Coroner Officially Rules Michael Jackson's Death a Homicide
The Los Angeles County Coroner's office officially ruled Michael Jackson's death a homicide Friday, saying it was caused by acute propofol intoxication.
The coroner's report also lists benzodiazepine as a condition contributing to the singer's death. Benzodiazepine is a group of drugs used to treat insomnia.
Check out our full coverage of Jackson's death
"The drugs propofol and lorazepam (Ativan) were found to be the primary drugs responsible for Mr. Jackson's death," the news release of the report read. Other drugs detected included midazolam (Versed), diazepam (Valium), lidocaine (anesthetic) and ephedrine (a drug used to treat hypotension associated with anesthesia), the release said.
The coroner's office will not release the full autopsy report, which includes the final toxicology report, at the request of the Los Angeles Police Department.
According to a search warrant affidavit unsealed earlier this week, Dr. Conrad Murray, Jackson's physician, told police he gave the singer propofol on the morning of his death after administering a variety of sedatives over the night that failed to induce sleep. Investigators have searched Murray's home and medical offices as part of their investigation.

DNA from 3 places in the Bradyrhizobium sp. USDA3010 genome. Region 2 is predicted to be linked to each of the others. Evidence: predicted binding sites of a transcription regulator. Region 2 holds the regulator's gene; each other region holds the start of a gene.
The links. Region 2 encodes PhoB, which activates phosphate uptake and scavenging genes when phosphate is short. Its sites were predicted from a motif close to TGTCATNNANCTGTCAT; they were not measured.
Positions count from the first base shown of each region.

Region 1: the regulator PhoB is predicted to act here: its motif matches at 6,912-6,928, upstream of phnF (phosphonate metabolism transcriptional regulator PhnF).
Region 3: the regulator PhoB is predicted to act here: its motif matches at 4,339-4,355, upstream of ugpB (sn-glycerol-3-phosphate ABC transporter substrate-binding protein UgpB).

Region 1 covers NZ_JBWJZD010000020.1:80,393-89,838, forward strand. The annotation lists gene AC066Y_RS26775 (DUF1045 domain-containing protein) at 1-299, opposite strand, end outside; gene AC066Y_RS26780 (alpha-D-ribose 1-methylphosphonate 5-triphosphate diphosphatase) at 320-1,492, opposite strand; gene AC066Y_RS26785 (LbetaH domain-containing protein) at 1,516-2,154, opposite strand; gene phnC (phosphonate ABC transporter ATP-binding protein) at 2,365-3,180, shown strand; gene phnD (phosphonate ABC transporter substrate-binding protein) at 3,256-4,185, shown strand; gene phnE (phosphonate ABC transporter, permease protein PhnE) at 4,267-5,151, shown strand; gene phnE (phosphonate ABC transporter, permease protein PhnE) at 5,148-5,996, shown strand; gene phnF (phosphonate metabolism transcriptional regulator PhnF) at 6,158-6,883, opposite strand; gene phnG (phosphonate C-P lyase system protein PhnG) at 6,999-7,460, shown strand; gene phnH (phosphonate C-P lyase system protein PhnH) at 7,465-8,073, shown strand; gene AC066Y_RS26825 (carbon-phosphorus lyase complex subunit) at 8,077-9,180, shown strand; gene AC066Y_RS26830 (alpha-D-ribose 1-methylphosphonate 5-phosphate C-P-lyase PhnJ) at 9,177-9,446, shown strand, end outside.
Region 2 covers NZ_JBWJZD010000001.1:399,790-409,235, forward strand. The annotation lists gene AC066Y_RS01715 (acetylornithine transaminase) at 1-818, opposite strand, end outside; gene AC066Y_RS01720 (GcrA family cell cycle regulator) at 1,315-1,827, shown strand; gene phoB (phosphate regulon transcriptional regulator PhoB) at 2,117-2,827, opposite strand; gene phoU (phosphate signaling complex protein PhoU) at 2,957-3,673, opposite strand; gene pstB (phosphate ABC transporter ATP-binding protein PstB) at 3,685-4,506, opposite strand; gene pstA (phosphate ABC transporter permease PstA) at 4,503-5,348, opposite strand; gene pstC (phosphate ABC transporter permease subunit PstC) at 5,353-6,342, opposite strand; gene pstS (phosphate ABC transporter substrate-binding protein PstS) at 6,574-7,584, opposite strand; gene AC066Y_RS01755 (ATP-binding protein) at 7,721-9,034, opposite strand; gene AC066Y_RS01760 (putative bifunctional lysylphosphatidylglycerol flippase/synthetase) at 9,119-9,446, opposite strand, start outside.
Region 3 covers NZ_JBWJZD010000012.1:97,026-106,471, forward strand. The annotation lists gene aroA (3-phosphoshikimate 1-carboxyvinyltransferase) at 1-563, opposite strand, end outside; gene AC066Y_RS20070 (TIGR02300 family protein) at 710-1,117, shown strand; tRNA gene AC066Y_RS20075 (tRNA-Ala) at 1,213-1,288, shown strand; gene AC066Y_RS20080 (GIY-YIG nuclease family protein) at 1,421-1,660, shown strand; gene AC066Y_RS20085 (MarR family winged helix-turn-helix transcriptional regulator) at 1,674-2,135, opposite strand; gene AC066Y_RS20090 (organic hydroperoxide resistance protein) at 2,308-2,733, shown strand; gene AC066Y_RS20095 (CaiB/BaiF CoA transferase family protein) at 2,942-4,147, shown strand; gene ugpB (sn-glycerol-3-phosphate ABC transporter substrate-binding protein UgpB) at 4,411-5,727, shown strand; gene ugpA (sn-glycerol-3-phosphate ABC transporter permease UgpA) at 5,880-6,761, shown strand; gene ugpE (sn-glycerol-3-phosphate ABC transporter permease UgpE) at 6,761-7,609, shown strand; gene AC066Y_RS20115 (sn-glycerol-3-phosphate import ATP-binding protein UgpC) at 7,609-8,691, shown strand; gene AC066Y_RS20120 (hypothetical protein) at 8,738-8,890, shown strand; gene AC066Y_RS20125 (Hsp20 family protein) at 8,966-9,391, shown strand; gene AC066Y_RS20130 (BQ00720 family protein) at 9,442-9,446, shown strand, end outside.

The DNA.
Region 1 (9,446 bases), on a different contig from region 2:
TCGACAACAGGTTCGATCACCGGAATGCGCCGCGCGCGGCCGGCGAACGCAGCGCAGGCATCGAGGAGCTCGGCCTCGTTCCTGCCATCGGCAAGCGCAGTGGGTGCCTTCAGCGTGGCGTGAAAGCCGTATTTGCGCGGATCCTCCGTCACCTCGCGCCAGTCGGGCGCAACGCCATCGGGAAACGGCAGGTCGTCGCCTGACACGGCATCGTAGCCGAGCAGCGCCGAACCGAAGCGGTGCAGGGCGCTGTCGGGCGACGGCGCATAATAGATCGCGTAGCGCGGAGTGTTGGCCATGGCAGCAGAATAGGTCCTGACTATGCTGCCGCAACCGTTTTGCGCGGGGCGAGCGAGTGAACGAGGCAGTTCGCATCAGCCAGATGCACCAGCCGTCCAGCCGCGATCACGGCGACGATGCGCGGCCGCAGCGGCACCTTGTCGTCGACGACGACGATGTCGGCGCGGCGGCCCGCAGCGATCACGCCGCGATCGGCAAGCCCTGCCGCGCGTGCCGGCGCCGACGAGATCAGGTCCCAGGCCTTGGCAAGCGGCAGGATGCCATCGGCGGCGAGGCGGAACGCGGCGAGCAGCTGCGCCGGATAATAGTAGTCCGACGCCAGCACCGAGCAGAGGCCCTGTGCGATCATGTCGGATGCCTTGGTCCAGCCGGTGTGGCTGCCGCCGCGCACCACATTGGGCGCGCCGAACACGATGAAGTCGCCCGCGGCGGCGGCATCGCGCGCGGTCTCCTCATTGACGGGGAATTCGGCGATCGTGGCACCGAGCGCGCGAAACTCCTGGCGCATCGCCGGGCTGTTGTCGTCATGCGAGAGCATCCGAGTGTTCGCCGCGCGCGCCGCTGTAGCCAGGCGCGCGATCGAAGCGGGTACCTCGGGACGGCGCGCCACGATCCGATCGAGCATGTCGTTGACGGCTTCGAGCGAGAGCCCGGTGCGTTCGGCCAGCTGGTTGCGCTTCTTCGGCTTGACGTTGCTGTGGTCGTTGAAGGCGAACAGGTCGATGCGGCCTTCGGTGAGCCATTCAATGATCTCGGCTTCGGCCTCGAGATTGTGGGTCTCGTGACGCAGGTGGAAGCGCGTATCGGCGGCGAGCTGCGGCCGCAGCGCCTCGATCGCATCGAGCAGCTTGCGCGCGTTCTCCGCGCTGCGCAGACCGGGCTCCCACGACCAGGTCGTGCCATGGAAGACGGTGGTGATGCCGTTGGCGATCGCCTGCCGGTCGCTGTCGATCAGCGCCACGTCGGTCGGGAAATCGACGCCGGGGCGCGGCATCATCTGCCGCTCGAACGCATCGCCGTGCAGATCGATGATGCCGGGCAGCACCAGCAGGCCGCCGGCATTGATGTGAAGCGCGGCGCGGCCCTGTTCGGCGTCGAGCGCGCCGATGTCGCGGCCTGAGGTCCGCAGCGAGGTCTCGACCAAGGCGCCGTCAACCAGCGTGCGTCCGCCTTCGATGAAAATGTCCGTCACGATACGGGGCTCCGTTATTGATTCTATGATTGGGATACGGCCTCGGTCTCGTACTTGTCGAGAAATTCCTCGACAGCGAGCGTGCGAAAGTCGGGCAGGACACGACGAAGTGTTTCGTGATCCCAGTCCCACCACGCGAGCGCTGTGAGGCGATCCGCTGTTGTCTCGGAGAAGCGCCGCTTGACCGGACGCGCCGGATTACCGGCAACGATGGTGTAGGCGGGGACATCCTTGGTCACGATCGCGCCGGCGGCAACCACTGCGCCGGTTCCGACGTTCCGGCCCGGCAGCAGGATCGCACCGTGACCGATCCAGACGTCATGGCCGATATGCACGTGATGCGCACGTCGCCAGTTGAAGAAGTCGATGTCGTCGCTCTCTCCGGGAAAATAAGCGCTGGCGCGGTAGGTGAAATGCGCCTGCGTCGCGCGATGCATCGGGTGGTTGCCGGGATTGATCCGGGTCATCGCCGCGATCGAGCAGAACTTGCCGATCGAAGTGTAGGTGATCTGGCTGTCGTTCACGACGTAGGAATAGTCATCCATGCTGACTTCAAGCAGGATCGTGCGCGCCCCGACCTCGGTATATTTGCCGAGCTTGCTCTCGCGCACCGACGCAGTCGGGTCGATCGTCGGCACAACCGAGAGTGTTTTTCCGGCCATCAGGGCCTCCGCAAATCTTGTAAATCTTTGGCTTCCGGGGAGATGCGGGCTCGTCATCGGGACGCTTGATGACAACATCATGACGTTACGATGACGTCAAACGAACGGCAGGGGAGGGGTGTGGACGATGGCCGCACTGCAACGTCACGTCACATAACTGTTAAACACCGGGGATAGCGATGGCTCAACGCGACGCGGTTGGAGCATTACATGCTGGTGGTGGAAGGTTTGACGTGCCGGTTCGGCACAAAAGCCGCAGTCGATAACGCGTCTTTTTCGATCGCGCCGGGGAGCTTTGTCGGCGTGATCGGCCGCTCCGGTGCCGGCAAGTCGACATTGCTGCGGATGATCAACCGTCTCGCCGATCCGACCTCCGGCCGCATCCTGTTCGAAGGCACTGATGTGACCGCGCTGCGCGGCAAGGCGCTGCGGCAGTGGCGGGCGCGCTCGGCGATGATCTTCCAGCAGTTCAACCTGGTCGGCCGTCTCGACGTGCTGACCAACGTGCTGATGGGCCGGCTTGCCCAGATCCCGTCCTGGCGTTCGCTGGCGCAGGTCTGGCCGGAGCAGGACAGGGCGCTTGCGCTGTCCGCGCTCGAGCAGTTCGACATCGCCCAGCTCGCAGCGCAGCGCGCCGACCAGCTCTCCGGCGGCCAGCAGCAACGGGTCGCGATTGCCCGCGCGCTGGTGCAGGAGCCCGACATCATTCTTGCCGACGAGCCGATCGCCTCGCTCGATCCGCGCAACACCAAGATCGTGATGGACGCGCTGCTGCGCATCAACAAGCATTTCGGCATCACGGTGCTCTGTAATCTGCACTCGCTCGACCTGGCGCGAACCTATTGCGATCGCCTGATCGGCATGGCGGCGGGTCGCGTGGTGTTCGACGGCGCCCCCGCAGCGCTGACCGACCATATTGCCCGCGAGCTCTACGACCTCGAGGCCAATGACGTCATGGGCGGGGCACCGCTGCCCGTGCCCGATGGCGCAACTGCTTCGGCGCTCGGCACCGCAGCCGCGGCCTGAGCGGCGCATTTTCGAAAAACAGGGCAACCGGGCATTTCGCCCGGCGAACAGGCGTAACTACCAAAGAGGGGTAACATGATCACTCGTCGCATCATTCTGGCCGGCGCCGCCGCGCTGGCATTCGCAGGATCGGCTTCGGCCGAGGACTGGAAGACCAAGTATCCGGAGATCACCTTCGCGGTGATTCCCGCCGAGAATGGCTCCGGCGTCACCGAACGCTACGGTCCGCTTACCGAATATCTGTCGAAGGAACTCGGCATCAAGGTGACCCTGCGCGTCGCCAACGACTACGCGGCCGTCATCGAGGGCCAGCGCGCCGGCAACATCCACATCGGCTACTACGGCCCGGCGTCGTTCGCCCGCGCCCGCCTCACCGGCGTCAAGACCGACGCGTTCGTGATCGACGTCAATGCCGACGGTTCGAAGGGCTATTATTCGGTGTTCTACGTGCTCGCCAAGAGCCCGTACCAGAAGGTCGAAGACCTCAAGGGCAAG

See photos of Jackson with his children and family
Murray's attorney, Ed Chernoff, questioned the timeline in the affidavit earlier this week.
Chernoff said in a statement posted on his firm's website Friday that the coroner's "press release contains nothing new" and declined to comment on the report until the full autopsy results are released.
"For two months we have been hearing the same information, usually from leaks out of the coroner's office. One has to wonder why the coroner felt compelled to release anything at all if the police investigation is not yet complete," the statement read. "In any case, this has all the earmarks of police gamesmanship, and we will not be responding until we get a full autopsy report, including the entire list of drugs found in Mr. Jackson, their quantities, and all other data that would allow independent medical experts to analyze and interpret."